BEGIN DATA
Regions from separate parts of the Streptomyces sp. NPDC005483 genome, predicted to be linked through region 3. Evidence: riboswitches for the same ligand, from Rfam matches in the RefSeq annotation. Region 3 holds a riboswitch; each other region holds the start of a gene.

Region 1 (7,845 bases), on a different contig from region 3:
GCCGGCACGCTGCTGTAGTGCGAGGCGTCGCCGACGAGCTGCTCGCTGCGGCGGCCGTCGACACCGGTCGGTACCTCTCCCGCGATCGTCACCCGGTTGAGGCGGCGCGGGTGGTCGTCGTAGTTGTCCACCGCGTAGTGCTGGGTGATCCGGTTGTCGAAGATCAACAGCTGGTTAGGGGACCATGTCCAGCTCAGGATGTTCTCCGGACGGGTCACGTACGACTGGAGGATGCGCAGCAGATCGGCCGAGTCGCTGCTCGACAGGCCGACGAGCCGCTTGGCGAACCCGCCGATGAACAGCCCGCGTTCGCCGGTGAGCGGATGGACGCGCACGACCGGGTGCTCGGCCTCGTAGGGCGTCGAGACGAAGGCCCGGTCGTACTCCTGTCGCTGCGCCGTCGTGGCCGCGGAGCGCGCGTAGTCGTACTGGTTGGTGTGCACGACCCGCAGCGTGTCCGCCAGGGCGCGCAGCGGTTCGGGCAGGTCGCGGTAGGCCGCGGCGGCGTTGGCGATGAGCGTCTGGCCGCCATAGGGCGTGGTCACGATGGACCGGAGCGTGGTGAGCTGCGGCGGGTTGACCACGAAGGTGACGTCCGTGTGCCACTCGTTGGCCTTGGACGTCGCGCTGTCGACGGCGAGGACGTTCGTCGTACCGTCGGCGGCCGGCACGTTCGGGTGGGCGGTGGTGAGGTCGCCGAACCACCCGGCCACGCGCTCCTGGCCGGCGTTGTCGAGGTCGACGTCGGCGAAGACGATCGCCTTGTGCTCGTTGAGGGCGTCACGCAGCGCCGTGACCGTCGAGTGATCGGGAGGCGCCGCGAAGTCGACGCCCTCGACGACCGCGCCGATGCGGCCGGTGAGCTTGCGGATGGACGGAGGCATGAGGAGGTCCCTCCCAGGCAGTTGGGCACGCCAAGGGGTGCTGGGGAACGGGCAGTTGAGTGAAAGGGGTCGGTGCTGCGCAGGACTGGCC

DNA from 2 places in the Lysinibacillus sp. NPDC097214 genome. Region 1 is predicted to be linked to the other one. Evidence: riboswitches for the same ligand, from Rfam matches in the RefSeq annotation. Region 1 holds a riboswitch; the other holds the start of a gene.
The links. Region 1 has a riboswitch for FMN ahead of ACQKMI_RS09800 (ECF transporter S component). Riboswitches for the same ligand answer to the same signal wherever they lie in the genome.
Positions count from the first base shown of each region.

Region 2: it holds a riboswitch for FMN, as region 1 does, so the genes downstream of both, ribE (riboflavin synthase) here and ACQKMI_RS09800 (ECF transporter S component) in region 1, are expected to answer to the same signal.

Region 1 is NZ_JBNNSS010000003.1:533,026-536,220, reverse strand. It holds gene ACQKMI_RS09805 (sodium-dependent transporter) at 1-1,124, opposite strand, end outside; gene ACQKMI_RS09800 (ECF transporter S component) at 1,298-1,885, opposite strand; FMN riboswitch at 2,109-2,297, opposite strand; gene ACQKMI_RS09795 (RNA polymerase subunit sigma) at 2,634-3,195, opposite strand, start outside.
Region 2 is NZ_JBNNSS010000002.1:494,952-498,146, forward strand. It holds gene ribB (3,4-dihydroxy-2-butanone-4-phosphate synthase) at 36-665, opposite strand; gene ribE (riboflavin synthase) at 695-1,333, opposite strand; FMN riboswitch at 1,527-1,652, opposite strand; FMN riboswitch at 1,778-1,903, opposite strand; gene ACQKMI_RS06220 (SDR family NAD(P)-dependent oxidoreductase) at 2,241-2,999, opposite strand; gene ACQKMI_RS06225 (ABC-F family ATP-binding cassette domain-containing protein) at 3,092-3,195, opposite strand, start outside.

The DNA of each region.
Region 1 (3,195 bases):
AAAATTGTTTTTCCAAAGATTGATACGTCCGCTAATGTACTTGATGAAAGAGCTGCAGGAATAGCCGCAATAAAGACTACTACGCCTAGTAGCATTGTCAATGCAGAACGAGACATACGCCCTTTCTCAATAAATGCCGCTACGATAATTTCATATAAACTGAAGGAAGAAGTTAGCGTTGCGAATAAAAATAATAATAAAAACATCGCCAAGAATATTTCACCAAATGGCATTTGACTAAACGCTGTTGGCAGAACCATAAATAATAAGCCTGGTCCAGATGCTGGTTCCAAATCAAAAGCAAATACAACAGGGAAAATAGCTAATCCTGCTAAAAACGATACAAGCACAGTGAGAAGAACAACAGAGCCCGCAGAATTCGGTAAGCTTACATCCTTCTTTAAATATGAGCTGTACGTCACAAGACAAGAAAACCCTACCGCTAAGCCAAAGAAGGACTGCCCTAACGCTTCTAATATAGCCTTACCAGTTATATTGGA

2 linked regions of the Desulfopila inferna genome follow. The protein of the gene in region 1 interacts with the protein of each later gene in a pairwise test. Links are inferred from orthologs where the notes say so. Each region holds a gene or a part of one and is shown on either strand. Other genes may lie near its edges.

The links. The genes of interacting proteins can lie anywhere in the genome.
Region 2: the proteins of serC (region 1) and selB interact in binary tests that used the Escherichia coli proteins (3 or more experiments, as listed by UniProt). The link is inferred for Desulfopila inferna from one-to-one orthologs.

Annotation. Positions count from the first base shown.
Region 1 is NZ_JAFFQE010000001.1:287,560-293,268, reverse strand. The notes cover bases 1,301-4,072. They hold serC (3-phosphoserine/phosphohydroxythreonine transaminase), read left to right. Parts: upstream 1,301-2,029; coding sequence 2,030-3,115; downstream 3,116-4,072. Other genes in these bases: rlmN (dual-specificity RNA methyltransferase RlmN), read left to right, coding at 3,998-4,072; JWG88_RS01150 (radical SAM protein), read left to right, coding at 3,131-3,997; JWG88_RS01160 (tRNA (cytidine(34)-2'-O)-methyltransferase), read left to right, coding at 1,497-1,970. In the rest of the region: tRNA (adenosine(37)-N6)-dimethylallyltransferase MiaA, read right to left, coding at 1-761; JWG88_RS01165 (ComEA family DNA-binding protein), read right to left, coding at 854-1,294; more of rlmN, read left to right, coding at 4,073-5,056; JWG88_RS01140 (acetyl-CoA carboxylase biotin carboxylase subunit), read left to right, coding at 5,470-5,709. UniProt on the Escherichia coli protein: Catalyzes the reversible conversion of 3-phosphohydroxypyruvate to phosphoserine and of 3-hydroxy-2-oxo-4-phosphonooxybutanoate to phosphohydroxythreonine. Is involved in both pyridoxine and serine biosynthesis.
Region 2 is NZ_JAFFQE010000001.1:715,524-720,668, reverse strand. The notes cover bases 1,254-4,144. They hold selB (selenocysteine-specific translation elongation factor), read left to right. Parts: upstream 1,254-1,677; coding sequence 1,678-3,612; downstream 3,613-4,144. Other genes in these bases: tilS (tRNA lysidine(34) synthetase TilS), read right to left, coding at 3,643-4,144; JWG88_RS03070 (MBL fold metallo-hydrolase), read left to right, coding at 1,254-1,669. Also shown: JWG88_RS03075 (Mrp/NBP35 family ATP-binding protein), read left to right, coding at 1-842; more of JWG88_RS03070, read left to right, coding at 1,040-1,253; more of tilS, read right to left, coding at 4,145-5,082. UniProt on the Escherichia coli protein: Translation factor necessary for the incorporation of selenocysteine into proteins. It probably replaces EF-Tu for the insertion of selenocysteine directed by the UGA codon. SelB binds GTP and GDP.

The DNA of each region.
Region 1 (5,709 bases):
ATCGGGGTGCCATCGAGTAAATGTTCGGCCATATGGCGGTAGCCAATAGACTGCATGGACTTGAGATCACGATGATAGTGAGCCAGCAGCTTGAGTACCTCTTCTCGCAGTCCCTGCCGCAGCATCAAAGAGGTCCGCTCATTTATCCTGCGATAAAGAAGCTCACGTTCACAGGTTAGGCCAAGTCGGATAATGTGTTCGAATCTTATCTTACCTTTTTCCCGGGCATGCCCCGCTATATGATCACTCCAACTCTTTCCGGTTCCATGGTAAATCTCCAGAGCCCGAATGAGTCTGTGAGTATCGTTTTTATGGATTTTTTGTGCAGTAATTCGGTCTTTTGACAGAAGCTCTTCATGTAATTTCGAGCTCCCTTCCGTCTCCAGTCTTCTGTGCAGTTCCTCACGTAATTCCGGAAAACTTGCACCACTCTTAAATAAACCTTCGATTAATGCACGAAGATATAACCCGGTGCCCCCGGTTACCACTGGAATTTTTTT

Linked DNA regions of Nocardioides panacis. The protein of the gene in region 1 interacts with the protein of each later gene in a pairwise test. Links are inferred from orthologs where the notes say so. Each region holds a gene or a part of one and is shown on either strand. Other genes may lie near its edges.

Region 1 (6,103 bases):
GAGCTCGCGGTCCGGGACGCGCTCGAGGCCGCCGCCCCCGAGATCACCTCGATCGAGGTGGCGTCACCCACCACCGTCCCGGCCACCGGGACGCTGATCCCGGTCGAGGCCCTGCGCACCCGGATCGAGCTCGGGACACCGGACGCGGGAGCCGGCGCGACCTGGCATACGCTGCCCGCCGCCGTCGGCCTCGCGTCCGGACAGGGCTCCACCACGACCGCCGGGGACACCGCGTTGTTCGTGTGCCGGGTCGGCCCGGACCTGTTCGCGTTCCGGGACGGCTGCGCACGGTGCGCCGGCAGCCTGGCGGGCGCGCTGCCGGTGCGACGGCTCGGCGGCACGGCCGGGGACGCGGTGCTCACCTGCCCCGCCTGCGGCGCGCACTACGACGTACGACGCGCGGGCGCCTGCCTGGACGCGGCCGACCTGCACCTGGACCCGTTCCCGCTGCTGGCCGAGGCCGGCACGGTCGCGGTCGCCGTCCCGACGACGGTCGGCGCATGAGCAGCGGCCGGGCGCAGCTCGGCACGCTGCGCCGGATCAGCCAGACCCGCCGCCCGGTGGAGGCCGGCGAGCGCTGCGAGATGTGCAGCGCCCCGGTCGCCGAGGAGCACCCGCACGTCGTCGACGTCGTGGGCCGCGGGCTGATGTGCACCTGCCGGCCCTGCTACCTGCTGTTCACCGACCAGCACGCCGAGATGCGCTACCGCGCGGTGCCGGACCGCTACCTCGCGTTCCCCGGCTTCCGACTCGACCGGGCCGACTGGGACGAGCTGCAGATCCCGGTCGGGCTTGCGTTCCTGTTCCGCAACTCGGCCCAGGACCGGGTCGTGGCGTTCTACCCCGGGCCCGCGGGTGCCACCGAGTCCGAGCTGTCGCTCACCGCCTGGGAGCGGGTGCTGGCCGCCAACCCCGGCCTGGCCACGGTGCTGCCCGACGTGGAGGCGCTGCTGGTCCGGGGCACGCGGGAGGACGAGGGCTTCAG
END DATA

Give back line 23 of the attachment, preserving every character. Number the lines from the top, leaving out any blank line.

Region 1 (6,103 bases):